Removing old camera leather

Discussion in 'Camera Building, Repairs & Modification' started by spoolman, Feb 15, 2011.

  1. spoolman

    spoolman Subscriber

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    I'm in the process of restoring a #4 Cartridge Kodak that is in rough shape and I'm having a bit of trouble removing the dried out leather.Any suggestions on what to use ?

    Thanks,

    Doug:smile:
     
  2. John Koehrer

    John Koehrer Subscriber

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    I'd try a mild solvent like rubbing alcohol maybe with a little heat from a hair dryer. Another option could be Acetone but these are usually glued with a hide glue so maybe just warm water and a gentle rub a dub dub.
     
  3. spoolman

    spoolman Subscriber

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    Thanks John I'll give it a try tomorrow.I'm glad you replied to this question.I was getting a little worried no one would answer.
     
  4. heespharm

    heespharm Member

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    Goo gone and steam from an cloth iron
     
  5. lxdude

    lxdude Member

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    Goo Gone being the name of a product.
     
  6. c.d.ewen

    c.d.ewen Subscriber

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    Personal favorite: Mötsenböcker's Lift-Off #2. Smells good, too :smile:

    Link

    Charley
     
  7. Ian Grant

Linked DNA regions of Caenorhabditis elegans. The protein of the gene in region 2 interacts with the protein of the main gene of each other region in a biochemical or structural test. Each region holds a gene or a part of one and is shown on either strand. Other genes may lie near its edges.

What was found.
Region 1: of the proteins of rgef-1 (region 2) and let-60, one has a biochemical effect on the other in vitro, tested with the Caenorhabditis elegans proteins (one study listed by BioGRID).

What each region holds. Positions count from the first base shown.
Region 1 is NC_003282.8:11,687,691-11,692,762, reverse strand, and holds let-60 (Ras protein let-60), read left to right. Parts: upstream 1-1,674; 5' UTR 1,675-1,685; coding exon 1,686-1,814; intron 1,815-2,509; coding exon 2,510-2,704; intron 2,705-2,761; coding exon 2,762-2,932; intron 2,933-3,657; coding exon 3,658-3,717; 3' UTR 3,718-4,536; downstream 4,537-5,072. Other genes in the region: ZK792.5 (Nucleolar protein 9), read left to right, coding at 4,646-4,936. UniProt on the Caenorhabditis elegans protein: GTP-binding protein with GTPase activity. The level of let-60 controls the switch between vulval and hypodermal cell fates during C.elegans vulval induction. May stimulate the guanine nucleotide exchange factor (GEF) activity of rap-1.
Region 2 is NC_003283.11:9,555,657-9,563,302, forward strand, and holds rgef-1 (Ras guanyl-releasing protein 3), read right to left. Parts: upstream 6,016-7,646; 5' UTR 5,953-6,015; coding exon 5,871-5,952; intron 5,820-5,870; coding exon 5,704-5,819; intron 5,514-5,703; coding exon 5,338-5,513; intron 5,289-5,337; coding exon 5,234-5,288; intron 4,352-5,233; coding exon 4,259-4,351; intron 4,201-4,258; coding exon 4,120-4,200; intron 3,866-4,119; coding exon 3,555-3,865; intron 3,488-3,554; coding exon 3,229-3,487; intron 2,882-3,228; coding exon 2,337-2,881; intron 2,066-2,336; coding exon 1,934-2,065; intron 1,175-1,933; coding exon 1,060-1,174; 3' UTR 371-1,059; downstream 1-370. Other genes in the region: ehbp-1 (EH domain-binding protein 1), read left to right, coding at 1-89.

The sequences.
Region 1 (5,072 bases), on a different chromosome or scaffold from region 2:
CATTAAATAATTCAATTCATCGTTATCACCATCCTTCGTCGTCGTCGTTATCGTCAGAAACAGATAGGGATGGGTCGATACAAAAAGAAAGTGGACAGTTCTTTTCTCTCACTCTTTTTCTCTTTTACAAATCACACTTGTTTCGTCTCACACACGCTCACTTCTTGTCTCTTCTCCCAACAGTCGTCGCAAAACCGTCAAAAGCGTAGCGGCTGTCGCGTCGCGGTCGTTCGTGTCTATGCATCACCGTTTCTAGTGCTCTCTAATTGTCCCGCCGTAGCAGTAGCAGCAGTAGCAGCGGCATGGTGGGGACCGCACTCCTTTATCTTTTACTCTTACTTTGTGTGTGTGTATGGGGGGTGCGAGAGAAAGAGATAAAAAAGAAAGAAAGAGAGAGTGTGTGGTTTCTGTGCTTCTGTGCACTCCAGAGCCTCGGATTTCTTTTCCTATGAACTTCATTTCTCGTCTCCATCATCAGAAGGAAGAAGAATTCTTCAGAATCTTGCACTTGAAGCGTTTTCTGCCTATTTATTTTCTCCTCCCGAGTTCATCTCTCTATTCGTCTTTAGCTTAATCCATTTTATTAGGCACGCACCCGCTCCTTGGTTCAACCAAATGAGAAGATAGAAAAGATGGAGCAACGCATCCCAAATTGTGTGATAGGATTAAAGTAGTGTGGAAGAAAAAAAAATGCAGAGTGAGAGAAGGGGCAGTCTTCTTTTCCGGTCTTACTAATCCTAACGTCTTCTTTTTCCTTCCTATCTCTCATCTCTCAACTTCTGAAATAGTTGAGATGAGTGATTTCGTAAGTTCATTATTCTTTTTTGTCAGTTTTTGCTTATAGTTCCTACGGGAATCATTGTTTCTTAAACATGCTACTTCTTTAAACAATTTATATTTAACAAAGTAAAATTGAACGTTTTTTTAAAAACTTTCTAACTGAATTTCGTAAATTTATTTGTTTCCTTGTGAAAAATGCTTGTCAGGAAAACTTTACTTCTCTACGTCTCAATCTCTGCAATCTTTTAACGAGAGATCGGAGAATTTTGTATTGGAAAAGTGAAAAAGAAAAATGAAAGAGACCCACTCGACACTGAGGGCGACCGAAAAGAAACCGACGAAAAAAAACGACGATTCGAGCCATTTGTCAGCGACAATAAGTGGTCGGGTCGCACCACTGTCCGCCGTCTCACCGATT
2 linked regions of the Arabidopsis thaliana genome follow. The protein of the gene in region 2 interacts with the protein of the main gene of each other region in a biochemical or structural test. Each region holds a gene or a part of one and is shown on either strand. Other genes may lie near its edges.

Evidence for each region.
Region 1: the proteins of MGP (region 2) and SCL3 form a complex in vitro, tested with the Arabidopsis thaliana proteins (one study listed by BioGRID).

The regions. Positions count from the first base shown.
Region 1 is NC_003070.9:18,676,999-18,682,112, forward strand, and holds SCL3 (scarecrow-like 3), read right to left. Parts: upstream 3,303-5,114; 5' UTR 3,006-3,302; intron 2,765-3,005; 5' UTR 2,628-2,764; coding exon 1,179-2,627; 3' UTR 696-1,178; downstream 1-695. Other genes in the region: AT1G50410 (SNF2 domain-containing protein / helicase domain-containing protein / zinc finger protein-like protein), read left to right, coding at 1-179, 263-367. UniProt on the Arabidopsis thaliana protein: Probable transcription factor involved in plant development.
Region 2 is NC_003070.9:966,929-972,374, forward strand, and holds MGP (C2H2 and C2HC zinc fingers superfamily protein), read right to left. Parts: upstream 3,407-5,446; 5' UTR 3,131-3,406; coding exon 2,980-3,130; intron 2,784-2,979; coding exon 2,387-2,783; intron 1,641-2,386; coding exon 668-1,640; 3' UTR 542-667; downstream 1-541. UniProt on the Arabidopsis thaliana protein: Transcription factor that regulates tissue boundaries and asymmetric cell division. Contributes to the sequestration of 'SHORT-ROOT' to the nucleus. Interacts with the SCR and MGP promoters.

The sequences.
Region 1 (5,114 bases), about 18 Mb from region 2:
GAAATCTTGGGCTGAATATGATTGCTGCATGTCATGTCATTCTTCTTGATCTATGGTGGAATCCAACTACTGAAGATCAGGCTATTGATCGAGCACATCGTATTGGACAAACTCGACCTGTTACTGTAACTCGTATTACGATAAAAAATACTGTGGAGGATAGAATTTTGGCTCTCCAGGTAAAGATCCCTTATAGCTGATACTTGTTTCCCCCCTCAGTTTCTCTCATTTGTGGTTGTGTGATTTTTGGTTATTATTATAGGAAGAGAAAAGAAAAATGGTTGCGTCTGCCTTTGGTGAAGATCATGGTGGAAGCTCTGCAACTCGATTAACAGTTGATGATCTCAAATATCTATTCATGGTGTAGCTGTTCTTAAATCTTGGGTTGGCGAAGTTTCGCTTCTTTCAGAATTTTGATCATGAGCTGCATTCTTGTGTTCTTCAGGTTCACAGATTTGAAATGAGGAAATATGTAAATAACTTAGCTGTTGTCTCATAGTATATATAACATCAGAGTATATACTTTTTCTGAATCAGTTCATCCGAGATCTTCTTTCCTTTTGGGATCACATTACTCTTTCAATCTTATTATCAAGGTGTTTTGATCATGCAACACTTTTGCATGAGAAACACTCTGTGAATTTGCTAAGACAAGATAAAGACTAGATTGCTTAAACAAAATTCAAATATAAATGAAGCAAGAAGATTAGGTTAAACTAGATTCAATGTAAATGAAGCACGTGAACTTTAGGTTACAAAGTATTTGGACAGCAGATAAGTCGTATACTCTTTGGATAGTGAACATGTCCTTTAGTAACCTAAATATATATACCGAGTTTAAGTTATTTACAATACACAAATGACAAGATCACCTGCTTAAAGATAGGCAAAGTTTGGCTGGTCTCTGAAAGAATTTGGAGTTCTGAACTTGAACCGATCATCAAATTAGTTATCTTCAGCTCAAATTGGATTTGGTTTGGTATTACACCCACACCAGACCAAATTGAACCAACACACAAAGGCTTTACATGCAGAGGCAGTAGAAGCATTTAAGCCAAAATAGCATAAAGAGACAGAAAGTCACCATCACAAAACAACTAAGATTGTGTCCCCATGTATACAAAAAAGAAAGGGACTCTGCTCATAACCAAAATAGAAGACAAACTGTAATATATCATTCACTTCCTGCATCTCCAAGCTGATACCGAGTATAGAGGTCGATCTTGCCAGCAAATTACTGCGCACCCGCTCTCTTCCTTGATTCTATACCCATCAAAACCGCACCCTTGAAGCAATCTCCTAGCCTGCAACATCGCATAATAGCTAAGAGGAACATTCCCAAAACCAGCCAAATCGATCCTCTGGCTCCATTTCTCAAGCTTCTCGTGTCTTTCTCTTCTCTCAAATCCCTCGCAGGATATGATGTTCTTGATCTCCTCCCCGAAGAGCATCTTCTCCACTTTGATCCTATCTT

Ian Grant Subscriber

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    When I restored a couple of Speed Graphics I had to use Turpentine or White spirits to remove the glue. I've also used industrial/medical alcohol but that doesn't work with all glues, very stubborn patches I use paint stripper.

    Ian
     
  8. spoolman

    spoolman Subscriber

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    Hello All: lxdude thanks for the Goo Gone suggestion.I just found it at my local Zeller"s store and will give it a try tonight.Ian if the Goo Gone doesn't work I'll give your method a go.Would anyone know off hand what kind of wood I'm dealing with the # 4 Cartridge Kodak ?

    Doug
     
  9. bdial

    bdial Subscriber

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    It's likely glued with hide glue, and goo gone may not affect it much, since it doesn't do much to proteins. You may want to try the heat and warm water first. But be sparing on the water part to avoid warping the wood. Another possibility is that it's glued with shellac, in which case denatured alcohol will do the trick.